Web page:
11. The method of claim 10, wherein the tissue cells are selected from the group consisting of keratinocytes, fibroblasts, osteoblasts, cardiomyocytes, hepatocytes, islets of Langerhans, alveolar epithelial cells, kidney epithelial cells, stomach epithelial cells, bladder epithelial cells, and intestinal epithelial cells.

12. A template for creating vascular structures, the template comprising: a plurality of microfibers which are interconnected to form a microfiber network, said plurality of microfibers being made from at least one biocompatible and biodegradable material, said plurality of microfibers being configured to support adhesion and spreading of endothelial cells when placed in a culture of endothelial and endothelial progenitor cells.

13. The template of claim 12, wherein said microfiber network is fabricated using a technique selected from the group consisting of microetching printing, electrostatic deposition prototyping, and microfluidic molding.

14. The template of claim 12, wherein the plurality of microfibers are made from at least one of solid fiber, porous fiber, and core-shell fiber.

15. The template of claim 12, wherein said at least one biocompatible and biodegradable material is selected from the group consisting of polycaprolactone, poly (L-lactic acid), poly (DL-lactic acid), poly (glycolic acid), poly(lactic-co-glycolic acid), poly(lactic-co-caprolactone), poly (dioxanone), poly (esteramide), co-poly (oxalates), poly (carbonates), poly (glutamic-co-leucine), poly (ethylene), poly(ethylene glycol)-terephthalate/poly(butylene terephthalate), poly (N-isopropylacrylamide), alginate, chitosan, collagen, gelatin, fibrinogen, elastin, silk, polysaccharide, proteoglycans, hyaluronan, laminin, and fibronectin.

16. The template of claim 12, wherein said plurality of microfibers are configured to support adhesion and spreading of endothelial cells and mural cells.

17. The template of claim 12, further comprising an endothelial cell layer that envelops said plurality of microfibers in said first microfiber network.

18. The template of claim 17, wherein said microfiber network is sized and shaped to occupy a volume of a capillary.

19. The template of claim 17, further comprising a smooth muscle layer attached to said endothelial cell layer.

20. The template of claim 19, wherein said microfiber network is sized and shaped to occupy a volume of an arteriole or venule.

21. The template of claim 17, further comprising a layer of hydrogel matrices seeded with tissue cells surrounding said endothelial cell layer.

22. The template of claim 21, wherein said tissue cells are selected from the group consisting of keratinocytes, fibroblasts, osteoblasts, cardiomyocytes, hepatocytes, islets of Langerhans, alveolar epithelial cells, kidney epithelial cells, stomach epithelial cells, bladder epithelial cells, and intestinal epithelial cells.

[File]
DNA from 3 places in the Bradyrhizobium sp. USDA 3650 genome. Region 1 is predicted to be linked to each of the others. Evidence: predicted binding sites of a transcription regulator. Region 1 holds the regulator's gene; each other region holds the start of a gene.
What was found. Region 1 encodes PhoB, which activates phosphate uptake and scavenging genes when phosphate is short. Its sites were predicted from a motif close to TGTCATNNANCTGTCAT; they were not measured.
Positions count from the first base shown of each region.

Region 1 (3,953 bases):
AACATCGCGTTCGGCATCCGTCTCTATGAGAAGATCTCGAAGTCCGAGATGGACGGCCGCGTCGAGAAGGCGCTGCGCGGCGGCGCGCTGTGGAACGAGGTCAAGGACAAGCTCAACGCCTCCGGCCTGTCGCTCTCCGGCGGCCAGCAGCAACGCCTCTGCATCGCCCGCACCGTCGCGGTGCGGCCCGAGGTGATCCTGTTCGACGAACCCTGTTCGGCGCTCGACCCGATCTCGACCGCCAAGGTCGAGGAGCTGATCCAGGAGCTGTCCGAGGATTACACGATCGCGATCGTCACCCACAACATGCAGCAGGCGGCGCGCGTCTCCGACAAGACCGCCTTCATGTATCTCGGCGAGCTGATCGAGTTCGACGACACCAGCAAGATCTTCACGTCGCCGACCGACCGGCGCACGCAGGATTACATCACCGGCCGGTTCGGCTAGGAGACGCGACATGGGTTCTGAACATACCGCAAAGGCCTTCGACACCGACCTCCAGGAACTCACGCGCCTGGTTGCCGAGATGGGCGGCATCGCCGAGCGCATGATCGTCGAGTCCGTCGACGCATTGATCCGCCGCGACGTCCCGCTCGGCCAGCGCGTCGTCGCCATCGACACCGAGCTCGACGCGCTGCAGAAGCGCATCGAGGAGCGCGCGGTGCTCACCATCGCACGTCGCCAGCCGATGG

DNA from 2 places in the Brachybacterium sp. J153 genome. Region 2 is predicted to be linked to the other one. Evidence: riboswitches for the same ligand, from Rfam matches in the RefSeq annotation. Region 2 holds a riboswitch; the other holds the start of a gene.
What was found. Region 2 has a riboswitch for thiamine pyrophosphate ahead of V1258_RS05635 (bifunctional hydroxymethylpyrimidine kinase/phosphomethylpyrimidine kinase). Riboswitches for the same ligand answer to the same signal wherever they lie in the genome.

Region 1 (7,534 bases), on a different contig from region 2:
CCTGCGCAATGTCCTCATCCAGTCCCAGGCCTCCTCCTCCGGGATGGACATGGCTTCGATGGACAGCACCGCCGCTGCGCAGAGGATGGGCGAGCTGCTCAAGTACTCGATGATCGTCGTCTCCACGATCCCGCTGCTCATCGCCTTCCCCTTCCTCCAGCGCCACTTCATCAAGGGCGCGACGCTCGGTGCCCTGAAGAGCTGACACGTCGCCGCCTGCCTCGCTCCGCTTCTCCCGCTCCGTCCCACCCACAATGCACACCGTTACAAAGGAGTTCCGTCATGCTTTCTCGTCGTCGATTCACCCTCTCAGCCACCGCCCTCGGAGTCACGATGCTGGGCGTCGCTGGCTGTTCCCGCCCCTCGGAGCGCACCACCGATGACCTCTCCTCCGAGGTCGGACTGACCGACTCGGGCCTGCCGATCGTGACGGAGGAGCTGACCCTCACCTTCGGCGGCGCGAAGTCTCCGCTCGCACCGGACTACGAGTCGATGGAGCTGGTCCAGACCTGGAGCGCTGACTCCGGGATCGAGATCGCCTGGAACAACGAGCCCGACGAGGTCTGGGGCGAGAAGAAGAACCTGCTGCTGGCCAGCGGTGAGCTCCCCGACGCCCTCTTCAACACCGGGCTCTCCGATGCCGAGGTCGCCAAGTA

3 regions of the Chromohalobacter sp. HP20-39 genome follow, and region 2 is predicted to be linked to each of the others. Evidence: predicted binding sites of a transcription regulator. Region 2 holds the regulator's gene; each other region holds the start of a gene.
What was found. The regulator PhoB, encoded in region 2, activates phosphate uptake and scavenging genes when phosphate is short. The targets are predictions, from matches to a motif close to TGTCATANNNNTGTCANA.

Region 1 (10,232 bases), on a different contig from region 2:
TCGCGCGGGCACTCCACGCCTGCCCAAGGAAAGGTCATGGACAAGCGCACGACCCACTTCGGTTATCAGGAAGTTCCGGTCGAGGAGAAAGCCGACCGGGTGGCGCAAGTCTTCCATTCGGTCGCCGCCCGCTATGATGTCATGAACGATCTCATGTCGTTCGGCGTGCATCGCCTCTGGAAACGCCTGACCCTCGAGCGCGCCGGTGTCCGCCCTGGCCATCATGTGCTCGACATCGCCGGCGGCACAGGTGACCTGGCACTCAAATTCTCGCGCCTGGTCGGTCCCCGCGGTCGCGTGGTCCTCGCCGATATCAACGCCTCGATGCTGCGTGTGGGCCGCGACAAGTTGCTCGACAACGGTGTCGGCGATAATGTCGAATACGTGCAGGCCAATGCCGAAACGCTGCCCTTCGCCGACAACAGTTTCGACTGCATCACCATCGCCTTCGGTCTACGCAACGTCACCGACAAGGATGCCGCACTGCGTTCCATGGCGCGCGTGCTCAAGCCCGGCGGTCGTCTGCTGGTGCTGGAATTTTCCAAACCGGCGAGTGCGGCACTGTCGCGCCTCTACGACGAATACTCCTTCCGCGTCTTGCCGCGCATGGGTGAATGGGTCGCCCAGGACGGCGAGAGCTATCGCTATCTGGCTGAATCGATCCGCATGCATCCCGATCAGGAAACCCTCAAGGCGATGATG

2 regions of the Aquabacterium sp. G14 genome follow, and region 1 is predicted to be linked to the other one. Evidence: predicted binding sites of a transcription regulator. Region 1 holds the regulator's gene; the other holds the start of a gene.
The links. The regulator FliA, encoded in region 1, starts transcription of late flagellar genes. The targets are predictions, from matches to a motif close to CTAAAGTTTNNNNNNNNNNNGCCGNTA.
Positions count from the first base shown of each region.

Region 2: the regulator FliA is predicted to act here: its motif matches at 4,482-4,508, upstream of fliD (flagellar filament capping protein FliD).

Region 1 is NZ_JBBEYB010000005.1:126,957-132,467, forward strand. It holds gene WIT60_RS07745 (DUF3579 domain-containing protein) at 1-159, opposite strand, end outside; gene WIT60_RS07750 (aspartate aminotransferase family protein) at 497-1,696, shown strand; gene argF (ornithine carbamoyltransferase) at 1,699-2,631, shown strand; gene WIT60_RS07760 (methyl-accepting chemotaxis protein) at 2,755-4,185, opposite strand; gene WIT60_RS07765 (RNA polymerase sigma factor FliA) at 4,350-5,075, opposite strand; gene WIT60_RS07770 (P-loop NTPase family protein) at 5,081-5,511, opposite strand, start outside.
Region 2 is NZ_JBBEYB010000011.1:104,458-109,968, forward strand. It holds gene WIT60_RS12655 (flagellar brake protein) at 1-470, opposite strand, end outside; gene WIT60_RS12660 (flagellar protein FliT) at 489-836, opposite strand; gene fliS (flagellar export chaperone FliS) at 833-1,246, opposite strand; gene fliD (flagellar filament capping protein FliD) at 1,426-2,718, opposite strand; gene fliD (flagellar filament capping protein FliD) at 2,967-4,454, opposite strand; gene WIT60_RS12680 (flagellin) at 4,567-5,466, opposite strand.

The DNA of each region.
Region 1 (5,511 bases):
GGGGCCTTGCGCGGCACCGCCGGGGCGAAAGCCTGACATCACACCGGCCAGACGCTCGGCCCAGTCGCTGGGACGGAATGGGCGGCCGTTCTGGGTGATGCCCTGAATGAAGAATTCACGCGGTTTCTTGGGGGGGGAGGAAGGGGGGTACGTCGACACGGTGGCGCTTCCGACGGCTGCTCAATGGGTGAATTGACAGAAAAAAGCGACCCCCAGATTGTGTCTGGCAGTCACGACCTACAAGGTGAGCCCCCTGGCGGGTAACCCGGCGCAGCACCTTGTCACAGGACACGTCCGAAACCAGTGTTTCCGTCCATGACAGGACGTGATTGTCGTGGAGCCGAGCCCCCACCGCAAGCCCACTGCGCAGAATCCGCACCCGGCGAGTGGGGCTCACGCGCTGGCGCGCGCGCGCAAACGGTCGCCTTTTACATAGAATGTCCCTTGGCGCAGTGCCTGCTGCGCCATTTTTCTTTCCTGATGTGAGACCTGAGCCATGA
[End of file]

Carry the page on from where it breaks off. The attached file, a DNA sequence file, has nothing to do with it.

23. The template of claim 12, further comprising a first nanofiber mesh and a second nanofiber mesh, said first and second nanofiber meshes being made from electrospun nanofibers and seeded with tissue cells, wherein said microfiber network is located between said first nanofiber mesh and said second nanofiber mesh in a layered arrangement.

24. The template of claim 23, wherein said tissue cells are selected from the group consisting of keratinocytes, fibroblasts, osteoblasts, cardiomyocytes, hepatocytes, islets of Langerhans, alveolar epithelial cells, kidney epithelial cells, stomach epithelial cells, bladder epithelial cells, and intestinal epithelial cells.

Description:

CROSS-REFEREMCE TO RELATED APPLICATION

The present application claims priority to U.S. Provisional Patent Application Ser. No. 62/140,840, filed Mar. 31, 2015, the disclosure of which is incorporated by reference herein in its entirety.

FIELD OF THE INVENTION

The exemplary embodiments relate generally to biomedical engineering, and, more specifically, to tissue engineering.

BACKGROUND OF THE INVENTION

Despite advances in creation of avascular cartilage and thin skin tissues, it remains highly challenging to create tissues and organs with large volume and a hierarchical structure using the tissue-engineering approach. Among various challenges in regulating tissue formation, the introduction of a functional microvascular network into tissue constructs has been recognized as a key step; most cells in the natural tissues need to remain within about 200 μm of the nearest capillary for effective and sufficient transport of nutrients, exchange of oxygen, and removal of metabolic wastes. In addition to the need for a supply of nutrition, for implanted tissue constructs to function properly, efficient vascularization is crucial for such implanted tissue constructs to transmit and receive systemic factors and hormones in order to communicate with the whole organism.

SUMMARY OF THE INVENTION

In view of the foregoing background, a method of fabricating a vascular structure is disclosed. The method includes providing a microfiber template comprising a plurality of interconnected microfibers configured to support adhesion and spreading of endothelial cells, the plurality of interconnected microfibers being made from at least one biocompatible and biodegradable material, and placing the microfiber template in a culture that includes endothelial cells and/or endothelial progenitor cells. The endothelial cells and/or endothelial progenitor cells seed onto the microfiber template to form at least one endothelial layer over the microfiber template, and the microfiber template partially or fully degrades after a set period of time, leaving a vascular structure from the at least one endothelial layer.